Javier Milei landed some 56 percent of the vote versus just over 44 percent for his rival, Peronist Economy Minister Sergio Massa, who conceded.
"The model of decadence has come to an end, there's no going back," Milei said in a defiant speech after the result, while also acknowledging the challenges that face him.
"We have monumental problems ahead: inflation, lack of work, and poverty," he said. "The situation is critical and there is no place for tepid half-measures."
In downtown Buenos Aires hundreds of Milei supporters honked horns and chanted his popular refrain against the political elite - "out with all of them" - as rock music played from speakers. Some people set off fireworks as excitement spread.
"We came to celebrate this historic triumph," said Efrain Viveros, a 21-year-old student from the province of Salta. "I'm honestly ecstatic. Milei represents change, for the better. With Massa we'd have had no future, our future has returned."
Some Argentines had characterised the vote as a choice of the "lesser evil": fear of Milei's painful economic medicine versus anger at Massa and his Peronist party for an economic crisis that has left Argentina deeply in debt and unable to tap global credit markets.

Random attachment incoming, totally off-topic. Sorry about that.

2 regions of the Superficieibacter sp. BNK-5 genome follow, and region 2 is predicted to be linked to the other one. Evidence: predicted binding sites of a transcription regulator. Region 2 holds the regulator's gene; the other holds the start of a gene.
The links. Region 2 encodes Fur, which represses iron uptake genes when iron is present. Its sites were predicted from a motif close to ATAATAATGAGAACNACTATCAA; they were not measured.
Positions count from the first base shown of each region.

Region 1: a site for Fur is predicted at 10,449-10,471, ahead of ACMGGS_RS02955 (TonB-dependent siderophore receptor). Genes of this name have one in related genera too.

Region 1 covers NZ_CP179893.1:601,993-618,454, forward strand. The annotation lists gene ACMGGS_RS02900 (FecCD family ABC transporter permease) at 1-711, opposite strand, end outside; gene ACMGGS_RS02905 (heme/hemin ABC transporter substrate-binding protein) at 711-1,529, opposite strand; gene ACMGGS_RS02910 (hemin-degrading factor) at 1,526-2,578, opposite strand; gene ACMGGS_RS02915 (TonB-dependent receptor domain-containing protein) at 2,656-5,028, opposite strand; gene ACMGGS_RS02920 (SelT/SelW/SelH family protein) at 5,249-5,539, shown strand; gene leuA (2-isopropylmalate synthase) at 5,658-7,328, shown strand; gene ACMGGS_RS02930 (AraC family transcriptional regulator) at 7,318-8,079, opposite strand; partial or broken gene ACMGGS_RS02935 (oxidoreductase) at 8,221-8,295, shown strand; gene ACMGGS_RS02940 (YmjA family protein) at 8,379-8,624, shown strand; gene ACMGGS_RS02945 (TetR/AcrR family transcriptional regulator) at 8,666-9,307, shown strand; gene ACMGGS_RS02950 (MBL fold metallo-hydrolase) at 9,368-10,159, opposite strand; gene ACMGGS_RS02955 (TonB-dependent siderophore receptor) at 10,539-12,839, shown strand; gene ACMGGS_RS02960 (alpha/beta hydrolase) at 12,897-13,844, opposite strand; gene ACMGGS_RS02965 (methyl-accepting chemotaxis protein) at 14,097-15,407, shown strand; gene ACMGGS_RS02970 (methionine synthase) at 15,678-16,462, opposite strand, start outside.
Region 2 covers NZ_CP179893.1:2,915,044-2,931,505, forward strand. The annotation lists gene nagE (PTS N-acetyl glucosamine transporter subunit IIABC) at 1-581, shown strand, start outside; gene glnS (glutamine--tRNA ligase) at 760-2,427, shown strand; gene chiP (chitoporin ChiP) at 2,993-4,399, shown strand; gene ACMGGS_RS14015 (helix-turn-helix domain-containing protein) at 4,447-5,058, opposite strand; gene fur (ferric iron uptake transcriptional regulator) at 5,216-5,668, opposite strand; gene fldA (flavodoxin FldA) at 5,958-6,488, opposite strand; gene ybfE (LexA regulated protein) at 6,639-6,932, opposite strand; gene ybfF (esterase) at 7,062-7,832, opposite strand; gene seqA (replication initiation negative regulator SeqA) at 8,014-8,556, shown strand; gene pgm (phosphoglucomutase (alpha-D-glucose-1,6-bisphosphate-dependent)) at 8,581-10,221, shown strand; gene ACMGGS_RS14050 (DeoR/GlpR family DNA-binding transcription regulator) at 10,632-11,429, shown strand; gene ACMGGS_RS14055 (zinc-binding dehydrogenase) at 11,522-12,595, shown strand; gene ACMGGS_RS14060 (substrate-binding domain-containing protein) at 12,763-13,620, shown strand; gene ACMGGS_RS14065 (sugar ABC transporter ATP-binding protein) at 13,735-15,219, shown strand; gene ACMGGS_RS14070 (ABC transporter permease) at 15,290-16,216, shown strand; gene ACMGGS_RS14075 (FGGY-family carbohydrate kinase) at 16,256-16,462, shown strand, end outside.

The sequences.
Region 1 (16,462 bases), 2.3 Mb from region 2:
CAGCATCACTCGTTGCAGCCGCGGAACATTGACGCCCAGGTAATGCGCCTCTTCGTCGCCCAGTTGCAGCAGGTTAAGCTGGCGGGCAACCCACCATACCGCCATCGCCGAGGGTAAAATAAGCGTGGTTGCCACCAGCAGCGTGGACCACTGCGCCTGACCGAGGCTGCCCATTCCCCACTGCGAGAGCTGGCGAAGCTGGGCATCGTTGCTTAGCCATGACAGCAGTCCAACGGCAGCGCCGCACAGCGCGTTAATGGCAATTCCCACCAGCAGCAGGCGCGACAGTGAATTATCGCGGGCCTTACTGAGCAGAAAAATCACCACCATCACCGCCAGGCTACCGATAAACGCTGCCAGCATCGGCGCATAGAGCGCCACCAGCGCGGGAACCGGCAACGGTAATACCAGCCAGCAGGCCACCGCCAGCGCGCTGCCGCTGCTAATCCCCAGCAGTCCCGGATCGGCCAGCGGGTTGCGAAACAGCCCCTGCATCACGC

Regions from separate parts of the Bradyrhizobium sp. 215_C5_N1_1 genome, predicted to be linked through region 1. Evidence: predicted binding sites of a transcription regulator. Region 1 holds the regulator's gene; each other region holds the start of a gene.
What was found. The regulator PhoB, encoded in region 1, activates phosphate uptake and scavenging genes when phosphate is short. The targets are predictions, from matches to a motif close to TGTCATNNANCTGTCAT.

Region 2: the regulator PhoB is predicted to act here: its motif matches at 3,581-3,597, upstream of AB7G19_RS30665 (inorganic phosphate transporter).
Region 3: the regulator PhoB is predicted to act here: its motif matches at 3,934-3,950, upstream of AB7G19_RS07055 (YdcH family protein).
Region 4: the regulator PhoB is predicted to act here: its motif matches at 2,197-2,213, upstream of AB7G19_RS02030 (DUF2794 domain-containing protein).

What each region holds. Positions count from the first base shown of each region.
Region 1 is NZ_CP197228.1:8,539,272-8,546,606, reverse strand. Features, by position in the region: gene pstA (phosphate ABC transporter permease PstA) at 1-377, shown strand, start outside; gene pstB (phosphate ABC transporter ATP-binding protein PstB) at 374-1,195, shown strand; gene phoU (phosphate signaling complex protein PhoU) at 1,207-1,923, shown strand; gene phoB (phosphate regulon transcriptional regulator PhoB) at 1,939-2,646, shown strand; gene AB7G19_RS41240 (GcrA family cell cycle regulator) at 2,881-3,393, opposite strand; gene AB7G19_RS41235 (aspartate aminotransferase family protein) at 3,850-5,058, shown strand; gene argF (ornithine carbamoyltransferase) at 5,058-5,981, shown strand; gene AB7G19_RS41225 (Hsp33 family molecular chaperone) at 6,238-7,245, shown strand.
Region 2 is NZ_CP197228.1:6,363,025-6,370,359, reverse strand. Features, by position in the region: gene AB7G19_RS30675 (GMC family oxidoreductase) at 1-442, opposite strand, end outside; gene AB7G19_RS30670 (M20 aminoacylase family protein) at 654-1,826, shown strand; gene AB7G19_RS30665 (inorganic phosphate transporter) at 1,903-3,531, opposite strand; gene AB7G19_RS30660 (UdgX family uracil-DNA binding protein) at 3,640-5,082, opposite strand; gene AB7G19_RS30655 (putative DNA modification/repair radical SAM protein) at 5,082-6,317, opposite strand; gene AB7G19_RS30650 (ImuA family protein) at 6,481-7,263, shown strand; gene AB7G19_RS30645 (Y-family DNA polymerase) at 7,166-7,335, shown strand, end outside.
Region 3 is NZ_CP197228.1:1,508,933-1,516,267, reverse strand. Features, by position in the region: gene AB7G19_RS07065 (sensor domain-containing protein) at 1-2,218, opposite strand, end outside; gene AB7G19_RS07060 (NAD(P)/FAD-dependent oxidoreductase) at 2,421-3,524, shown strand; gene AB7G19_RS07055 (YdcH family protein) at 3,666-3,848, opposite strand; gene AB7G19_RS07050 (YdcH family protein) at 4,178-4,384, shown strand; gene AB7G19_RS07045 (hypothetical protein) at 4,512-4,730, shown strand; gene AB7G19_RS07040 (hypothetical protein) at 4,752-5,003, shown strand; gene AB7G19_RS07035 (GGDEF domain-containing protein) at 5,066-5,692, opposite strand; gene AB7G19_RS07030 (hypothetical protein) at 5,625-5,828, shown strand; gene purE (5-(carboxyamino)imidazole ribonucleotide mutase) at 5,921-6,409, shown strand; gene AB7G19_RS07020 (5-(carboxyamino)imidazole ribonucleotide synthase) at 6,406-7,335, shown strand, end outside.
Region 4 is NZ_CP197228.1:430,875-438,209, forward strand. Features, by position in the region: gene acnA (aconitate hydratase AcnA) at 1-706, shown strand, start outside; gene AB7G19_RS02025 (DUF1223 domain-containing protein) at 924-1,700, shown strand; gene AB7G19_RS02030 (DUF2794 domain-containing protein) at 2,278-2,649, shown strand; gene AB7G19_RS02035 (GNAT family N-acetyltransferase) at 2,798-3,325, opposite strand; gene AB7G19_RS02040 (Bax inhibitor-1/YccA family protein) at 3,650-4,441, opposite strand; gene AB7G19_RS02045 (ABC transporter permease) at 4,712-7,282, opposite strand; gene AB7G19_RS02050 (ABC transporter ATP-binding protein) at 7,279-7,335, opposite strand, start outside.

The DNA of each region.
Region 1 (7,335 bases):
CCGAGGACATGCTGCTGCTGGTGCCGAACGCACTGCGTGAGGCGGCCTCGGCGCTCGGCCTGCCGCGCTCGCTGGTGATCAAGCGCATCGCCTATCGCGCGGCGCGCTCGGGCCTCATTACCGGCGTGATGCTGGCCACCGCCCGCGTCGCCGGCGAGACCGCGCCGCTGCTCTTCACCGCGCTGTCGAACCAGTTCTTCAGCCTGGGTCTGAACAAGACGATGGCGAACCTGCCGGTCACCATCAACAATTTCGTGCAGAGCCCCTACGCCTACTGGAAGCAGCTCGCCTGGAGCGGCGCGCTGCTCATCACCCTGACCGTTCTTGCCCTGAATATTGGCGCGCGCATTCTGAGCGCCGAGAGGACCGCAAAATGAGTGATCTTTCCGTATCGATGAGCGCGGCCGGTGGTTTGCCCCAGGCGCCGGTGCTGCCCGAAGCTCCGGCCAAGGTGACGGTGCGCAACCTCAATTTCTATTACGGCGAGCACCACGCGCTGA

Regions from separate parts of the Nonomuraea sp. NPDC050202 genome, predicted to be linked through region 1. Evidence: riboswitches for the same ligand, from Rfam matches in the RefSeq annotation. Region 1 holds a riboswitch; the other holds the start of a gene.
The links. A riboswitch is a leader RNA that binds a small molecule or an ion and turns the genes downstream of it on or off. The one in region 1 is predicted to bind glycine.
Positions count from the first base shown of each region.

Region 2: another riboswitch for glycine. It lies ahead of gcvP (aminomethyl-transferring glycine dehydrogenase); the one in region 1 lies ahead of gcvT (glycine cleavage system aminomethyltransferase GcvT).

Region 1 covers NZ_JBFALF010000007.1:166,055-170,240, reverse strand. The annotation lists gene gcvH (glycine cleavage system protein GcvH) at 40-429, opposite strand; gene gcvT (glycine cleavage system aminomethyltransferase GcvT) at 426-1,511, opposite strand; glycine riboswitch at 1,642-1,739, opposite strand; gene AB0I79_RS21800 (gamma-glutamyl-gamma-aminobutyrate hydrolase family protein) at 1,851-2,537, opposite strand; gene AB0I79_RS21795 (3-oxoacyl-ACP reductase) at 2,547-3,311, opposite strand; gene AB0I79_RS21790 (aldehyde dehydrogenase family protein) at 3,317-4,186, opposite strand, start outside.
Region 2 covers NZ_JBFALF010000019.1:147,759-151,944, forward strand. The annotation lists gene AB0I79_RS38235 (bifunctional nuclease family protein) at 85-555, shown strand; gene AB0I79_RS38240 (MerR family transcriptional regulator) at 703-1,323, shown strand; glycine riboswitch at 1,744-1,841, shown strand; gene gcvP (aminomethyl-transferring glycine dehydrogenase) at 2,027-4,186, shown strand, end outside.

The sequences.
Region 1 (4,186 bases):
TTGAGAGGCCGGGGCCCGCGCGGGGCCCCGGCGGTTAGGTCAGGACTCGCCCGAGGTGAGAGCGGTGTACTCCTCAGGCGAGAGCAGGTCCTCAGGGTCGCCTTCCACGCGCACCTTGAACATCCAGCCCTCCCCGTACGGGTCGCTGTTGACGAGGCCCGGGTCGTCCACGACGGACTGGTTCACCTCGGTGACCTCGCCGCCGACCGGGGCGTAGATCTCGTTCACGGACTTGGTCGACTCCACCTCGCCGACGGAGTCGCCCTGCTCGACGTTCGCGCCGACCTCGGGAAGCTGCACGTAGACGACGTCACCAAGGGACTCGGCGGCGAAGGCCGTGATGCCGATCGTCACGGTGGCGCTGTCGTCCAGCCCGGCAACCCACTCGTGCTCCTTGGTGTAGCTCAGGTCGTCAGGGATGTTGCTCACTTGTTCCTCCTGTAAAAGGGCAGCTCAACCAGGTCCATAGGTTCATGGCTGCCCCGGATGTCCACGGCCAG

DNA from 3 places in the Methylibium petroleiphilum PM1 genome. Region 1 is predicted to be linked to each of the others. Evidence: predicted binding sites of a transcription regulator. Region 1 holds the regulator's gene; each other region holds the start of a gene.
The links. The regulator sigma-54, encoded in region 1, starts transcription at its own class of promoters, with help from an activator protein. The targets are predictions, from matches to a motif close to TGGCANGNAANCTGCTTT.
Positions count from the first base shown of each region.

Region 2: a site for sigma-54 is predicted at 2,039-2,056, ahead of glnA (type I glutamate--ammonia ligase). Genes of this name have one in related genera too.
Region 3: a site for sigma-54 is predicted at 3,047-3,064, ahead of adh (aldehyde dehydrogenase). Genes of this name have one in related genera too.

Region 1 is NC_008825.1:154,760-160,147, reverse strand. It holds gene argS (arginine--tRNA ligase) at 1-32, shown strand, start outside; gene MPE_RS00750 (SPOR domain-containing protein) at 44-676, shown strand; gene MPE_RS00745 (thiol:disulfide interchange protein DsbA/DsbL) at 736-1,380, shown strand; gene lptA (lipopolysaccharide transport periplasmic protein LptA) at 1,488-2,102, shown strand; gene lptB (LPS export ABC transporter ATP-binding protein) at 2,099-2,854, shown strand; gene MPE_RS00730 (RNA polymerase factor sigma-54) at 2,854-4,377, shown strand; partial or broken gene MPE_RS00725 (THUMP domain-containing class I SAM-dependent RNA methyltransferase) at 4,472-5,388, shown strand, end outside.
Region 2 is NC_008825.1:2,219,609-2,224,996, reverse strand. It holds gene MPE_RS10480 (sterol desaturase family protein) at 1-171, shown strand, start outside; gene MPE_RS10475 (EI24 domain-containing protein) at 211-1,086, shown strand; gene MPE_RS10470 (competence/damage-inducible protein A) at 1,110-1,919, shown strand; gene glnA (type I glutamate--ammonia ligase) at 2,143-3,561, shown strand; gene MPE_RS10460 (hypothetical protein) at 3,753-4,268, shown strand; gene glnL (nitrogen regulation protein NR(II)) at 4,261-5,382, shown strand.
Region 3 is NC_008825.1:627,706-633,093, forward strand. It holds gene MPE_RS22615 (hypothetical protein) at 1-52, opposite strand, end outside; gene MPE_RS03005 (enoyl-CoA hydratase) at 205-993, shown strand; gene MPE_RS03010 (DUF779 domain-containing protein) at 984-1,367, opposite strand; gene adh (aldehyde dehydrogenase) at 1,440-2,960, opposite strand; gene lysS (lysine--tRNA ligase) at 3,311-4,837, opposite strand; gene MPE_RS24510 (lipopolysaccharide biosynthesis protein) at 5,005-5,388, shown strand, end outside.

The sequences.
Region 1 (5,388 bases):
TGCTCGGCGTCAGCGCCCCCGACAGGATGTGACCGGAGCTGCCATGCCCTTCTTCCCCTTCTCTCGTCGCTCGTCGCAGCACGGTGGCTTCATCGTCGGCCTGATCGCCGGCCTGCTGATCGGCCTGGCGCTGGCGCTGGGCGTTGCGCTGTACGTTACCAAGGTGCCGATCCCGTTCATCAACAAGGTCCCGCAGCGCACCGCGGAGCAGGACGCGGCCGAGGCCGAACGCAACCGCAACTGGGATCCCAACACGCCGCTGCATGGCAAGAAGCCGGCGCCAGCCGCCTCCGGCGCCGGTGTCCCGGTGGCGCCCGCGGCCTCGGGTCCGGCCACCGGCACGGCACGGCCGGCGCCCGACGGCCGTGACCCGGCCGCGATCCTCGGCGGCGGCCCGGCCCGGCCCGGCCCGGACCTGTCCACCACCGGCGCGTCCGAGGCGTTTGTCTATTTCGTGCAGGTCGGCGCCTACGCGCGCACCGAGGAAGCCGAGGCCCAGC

Milei has been particularly popular among the young, who have grown up seeing their country lurch from one crisis to another.
The victory of Milei, a 53-year-old economist and former TV pundit, has broken the hegemony of the two leading political forces on the left and right - the Peronists that have dominated Argentine politics since the 1940s and its main opposition, the Together for Change conservative bloc.
"The election marks a profound rupture in the system of political representation in Argentina," said Julio Burdman, director of the consultancy Observatorio Electoral, ahead of the vote.
The campaign of Massa, 51, an experienced political wheeler-dealer, had sought to appeal to voter fears about Milei's volatile character and plans to cut back the size of the state.
"Milei's policies scare me," teacher Susana Martinez, 42, said on Sunday after she voted for Massa.
Milei is staunchly anti-abortion, favours looser gun laws and has criticised Argentine Pope Francis. He used to carry a chainsaw in a symbol of his planned cuts but shelved it in recent weeks to help boost his moderate image.
Who is Milei in Argentina?
Milei—53—an economist and former television personality with little political experience, burst onto the traditionally closed Argentine political scene with a brash style. During his election campaign, he floated so many proposals to upend a broken economy and government.